'The worst storm in real estate history'

That's British Land boss Chris Grigg's verdict on the last two years. But are clearer skies ahead?

Last Updated: 31 Aug 2010

It certainly looks as though the worst may be over, judging by the results of the various property firms reporting today. British Land, the UK’s biggest commercial landlord, said the value of its property empire actually increased last quarter for the first time in two years (albeit not by much), while Barratt Developments said reservations were up by a third on last year and estate agency Savills said its UK residential division was having a good second half. But with inflation and unemployment still rising, all three are well aware that they’re not out of the woods yet...

British Land has had a rotten couple of years: its portfolio has plummeted in value by around 45% since mid-2007, while it lost nearly £4bn last year. But things are looking up slightly: the portfolio inched up 1.4% last quarter for the first time since the crash, helping first-half losses narrow to a slightly less catastrophic £113m (BL said it was a ‘half of two quarters’, which will come as no surprise to the mathematicians among you). CEO Chris Grigg seems to think the worst of the storm has now passed, and although he’s ‘mindful that the waves caused by the financial maelstrom of the last two years have not yet settled’, he seems confident that BL can cash in as things pick up.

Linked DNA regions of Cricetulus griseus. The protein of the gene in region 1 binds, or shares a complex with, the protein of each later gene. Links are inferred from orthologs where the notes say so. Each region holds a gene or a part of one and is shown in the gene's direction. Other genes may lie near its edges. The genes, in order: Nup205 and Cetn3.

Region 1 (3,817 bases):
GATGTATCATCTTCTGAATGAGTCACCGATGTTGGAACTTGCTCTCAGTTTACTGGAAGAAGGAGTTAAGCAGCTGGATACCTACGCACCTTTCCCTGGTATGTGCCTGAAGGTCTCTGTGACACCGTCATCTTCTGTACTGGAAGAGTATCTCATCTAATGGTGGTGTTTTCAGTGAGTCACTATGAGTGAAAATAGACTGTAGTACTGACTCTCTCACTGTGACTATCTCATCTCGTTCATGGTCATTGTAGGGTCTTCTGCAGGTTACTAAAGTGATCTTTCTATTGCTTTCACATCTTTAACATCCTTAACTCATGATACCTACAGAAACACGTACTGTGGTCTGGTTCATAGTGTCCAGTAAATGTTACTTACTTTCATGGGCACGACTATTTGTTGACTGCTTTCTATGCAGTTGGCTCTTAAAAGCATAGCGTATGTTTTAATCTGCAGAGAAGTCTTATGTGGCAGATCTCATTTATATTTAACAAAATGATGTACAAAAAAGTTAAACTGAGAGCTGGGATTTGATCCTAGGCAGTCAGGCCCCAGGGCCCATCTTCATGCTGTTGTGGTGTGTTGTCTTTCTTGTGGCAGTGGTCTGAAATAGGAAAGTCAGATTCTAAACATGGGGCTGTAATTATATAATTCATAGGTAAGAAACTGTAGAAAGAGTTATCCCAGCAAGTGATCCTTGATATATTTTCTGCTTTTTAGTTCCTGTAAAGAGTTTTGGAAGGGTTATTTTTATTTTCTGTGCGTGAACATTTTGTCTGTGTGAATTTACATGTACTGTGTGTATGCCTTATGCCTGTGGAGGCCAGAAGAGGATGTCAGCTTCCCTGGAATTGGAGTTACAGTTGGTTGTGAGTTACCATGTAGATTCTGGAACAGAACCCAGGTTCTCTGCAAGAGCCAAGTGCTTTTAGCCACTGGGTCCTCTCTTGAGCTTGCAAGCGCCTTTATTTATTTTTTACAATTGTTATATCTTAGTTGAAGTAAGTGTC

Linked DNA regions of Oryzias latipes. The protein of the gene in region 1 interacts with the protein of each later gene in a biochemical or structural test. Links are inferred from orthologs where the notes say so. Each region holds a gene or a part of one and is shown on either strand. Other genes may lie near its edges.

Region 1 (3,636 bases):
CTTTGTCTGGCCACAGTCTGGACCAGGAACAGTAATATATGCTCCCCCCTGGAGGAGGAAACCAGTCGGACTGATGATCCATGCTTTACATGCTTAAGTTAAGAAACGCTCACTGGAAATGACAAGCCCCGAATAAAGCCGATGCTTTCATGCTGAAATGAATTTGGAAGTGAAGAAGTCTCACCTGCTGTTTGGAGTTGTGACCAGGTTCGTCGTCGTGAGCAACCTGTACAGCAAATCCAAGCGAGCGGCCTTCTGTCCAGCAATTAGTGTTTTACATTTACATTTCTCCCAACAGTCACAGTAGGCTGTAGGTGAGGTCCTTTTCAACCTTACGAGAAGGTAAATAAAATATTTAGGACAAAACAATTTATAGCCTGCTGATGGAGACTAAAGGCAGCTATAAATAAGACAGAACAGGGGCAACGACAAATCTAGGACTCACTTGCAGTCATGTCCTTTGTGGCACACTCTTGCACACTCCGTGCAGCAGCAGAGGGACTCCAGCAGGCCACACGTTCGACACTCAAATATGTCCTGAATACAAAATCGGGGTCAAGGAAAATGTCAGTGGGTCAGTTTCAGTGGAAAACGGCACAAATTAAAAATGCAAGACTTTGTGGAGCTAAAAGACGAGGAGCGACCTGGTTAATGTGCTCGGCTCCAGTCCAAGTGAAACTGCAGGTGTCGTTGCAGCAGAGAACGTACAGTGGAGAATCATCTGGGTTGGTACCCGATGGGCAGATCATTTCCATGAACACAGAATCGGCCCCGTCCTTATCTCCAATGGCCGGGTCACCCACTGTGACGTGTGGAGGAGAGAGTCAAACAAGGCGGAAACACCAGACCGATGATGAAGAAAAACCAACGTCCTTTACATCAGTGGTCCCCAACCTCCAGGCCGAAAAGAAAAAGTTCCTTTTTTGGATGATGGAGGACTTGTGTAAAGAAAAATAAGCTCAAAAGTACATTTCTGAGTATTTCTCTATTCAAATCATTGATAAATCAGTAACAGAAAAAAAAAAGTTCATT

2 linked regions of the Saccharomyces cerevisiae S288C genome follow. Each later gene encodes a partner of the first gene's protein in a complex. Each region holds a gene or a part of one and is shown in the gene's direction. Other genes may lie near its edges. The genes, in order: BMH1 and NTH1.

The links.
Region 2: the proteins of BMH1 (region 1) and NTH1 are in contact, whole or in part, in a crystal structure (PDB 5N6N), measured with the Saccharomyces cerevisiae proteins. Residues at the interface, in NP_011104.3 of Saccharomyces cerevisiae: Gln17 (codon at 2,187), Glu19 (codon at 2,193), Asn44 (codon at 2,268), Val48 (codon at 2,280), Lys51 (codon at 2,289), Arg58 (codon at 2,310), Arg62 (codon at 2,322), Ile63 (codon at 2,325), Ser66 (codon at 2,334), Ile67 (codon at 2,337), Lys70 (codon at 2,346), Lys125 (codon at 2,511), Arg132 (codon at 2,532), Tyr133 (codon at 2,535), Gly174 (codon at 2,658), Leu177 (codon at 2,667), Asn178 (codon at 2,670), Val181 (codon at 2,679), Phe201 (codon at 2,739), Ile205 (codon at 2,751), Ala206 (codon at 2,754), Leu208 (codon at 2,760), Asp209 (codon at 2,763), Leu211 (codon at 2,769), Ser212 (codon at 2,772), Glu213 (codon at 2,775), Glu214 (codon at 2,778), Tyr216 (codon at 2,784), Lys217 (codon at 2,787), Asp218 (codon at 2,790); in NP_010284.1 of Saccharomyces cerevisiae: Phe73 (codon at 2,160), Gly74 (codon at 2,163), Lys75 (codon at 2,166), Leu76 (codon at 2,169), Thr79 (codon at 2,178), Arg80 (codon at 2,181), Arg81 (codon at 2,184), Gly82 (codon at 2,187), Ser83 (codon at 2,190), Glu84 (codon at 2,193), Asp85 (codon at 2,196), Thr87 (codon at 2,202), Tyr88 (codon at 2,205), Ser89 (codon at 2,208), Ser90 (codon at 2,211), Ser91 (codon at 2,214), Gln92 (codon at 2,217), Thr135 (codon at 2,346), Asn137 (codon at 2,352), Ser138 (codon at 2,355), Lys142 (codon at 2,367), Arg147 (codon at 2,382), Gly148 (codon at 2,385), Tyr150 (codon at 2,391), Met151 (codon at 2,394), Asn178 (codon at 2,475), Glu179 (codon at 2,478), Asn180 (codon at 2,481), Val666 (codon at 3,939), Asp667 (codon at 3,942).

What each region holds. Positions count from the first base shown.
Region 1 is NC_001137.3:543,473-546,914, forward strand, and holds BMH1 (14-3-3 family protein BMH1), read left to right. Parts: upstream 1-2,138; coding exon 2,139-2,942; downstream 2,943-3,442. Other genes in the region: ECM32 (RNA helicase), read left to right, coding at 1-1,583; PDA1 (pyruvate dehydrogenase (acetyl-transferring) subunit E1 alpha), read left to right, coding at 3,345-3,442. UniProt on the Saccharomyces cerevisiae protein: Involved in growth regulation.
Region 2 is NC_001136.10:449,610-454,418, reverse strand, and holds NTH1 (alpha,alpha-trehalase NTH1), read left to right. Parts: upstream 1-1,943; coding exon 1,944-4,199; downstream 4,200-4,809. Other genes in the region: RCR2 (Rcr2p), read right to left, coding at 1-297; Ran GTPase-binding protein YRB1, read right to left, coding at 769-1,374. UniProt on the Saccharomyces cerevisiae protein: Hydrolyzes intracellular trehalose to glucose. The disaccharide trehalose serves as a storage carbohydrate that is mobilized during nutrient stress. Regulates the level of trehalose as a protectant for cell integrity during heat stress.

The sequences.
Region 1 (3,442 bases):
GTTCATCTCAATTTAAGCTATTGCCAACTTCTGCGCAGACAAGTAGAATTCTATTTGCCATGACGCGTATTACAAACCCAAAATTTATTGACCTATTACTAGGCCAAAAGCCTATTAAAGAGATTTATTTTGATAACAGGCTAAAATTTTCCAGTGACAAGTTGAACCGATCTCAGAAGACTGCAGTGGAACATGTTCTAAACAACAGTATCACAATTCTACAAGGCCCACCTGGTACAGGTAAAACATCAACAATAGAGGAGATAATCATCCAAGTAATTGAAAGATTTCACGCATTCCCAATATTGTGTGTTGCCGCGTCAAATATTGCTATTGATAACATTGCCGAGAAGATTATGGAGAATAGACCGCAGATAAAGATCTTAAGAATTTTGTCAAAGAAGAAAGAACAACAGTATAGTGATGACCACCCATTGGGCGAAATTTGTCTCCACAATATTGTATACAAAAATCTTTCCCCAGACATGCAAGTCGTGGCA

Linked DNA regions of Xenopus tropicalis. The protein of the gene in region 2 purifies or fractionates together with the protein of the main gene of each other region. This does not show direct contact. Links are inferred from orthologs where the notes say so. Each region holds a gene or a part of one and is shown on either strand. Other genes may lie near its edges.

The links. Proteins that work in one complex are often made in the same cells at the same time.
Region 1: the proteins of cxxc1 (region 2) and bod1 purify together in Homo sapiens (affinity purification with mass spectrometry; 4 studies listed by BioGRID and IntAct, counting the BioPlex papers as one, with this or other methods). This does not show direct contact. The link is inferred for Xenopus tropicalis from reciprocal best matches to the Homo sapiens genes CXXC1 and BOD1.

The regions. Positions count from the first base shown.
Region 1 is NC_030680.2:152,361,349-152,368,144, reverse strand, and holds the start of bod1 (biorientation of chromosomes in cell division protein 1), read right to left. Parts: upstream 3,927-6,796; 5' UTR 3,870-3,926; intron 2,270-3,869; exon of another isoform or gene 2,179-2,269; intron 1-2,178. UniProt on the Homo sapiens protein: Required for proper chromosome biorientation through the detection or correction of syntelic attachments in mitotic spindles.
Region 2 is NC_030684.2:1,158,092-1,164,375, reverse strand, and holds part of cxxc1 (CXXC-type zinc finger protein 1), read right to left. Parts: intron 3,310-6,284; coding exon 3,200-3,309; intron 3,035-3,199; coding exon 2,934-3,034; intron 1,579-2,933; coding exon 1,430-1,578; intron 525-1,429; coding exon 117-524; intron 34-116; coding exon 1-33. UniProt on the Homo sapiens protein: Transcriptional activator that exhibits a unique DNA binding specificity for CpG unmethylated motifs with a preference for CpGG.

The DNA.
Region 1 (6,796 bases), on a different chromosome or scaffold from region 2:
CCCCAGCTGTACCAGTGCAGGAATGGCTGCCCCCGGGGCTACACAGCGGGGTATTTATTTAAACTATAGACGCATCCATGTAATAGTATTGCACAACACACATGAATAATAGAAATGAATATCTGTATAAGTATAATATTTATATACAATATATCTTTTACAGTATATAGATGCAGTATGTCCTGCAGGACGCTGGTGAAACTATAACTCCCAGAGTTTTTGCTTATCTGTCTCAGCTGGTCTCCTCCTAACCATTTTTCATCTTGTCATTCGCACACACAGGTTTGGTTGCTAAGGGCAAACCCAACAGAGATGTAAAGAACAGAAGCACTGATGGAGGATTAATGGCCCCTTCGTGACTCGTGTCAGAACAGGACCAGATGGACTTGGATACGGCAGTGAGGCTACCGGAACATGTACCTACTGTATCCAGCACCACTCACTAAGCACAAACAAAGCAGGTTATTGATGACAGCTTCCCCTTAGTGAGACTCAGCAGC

Barratt, another company that’s had a tough couple of years, also sounded more cheerful today. Its debts are now under control thanks to a recent refinancing, and with the market stabilising, it’s apparently ‘in a strong position to buy land as opportunities emerge’. However, it reckons any recovery depends on mortgage availability improving (that’s right, it’s all down to the banks again). And Savills – although fairly upbeat – added that ‘the prospect of a general election and increased taxation in the second quarter of 2010’ could also throw a spanner in the works.

In other words, rising unemployment, creeping inflation (up to 1.5% last month, official figures revealed today) and inevitable tax hikes are going to put huge pressure on people’s spending – while even those who want a mortgage might not be able to get one. So life is still actually pretty grim for property firms. It’s just that after the horrors of the last two years, even the current situation represents an improvement.

In today's bulletin:

Vince Cable demands windfall tax on banks
EasyJet profits nosedive as fuel gamble back-fires
Britain has too many pubs, says Enterprise
'The worst storm in real estate history'
Lady Geek: Is technology different for girls?

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